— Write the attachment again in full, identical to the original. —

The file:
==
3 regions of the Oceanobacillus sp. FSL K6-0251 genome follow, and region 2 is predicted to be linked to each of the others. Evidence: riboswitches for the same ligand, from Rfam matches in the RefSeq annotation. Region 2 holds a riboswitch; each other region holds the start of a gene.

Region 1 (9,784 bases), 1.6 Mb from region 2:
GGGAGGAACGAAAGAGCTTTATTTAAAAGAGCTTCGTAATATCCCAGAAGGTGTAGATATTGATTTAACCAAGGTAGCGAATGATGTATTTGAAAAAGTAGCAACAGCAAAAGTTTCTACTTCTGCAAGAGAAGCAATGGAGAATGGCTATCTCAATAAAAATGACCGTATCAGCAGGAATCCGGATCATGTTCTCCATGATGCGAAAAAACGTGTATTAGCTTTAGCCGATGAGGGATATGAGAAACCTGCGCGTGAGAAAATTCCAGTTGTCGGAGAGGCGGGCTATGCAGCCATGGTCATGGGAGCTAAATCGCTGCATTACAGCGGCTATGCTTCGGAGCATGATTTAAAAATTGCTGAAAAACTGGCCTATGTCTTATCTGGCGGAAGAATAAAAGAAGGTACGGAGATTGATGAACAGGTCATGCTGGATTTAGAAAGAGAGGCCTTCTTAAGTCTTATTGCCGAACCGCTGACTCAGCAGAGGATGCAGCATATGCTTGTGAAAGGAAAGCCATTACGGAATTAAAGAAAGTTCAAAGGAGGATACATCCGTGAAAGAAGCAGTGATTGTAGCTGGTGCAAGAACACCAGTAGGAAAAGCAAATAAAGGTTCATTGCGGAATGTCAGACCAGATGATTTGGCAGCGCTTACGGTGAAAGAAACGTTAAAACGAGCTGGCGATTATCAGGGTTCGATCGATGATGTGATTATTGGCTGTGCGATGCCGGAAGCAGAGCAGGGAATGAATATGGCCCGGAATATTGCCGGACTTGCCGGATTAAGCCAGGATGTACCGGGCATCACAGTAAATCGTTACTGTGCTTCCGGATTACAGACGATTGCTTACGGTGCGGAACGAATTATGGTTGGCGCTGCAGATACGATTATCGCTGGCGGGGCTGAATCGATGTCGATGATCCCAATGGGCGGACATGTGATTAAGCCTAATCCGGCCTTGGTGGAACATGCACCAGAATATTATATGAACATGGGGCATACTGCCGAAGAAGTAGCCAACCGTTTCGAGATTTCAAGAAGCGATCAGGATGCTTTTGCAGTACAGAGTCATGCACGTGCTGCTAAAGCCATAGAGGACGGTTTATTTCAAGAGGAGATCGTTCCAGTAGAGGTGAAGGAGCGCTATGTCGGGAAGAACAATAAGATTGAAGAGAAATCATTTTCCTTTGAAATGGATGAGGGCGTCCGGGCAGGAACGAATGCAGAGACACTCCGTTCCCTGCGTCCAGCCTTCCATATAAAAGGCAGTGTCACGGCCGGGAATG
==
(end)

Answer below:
3 regions of the Oceanobacillus sp. FSL K6-0251 genome follow, and region 2 is predicted to be linked to each of the others. Evidence: riboswitches for the same ligand, from Rfam matches in the RefSeq annotation. Region 2 holds a riboswitch; each other region holds the start of a gene.

Region 1 (9,784 bases), 1.6 Mb from region 2:
GGGAGGAACGAAAGAGCTTTATTTAAAAGAGCTTCGTAATATCCCAGAAGGTGTAGATATTGATTTAACCAAGGTAGCGAATGATGTATTTGAAAAAGTAGCAACAGCAAAAGTTTCTACTTCTGCAAGAGAAGCAATGGAGAATGGCTATCTCAATAAAAATGACCGTATCAGCAGGAATCCGGATCATGTTCTCCATGATGCGAAAAAACGTGTATTAGCTTTAGCCGATGAGGGATATGAGAAACCTGCGCGTGAGAAAATTCCAGTTGTCGGAGAGGCGGGCTATGCAGCCATGGTCATGGGAGCTAAATCGCTGCATTACAGCGGCTATGCTTCGGAGCATGATTTAAAAATTGCTGAAAAACTGGCCTATGTCTTATCTGGCGGAAGAATAAAAGAAGGTACGGAGATTGATGAACAGGTCATGCTGGATTTAGAAAGAGAGGCCTTCTTAAGTCTTATTGCCGAACCGCTGACTCAGCAGAGGATGCAGCATATGCTTGTGAAAGGAAAGCCATTACGGAATTAAAGAAAGTTCAAAGGAGGATACATCCGTGAAAGAAGCAGTGATTGTAGCTGGTGCAAGAACACCAGTAGGAAAAGCAAATAAAGGTTCATTGCGGAATGTCAGACCAGATGATTTGGCAGCGCTTACGGTGAAAGAAACGTTAAAACGAGCTGGCGATTATCAGGGTTCGATCGATGATGTGATTATTGGCTGTGCGATGCCGGAAGCAGAGCAGGGAATGAATATGGCCCGGAATATTGCCGGACTTGCCGGATTAAGCCAGGATGTACCGGGCATCACAGTAAATCGTTACTGTGCTTCCGGATTACAGACGATTGCTTACGGTGCGGAACGAATTATGGTTGGCGCTGCAGATACGATTATCGCTGGCGGGGCTGAATCGATGTCGATGATCCCAATGGGCGGACATGTGATTAAGCCTAATCCGGCCTTGGTGGAACATGCACCAGAATATTATATGAACATGGGGCATACTGCCGAAGAAGTAGCCAACCGTTTCGAGATTTCAAGAAGCGATCAGGATGCTTTTGCAGTACAGAGTCATGCACGTGCTGCTAAAGCCATAGAGGACGGTTTATTTCAAGAGGAGATCGTTCCAGTAGAGGTGAAGGAGCGCTATGTCGGGAAGAACAATAAGATTGAAGAGAAATCATTTTCCTTTGAAATGGATGAGGGCGTCCGGGCAGGAACGAATGCAGAGACACTCCGTTCCCTGCGTCCAGCCTTCCATATAAAAGGCAGTGTCACGGCCGGGAATG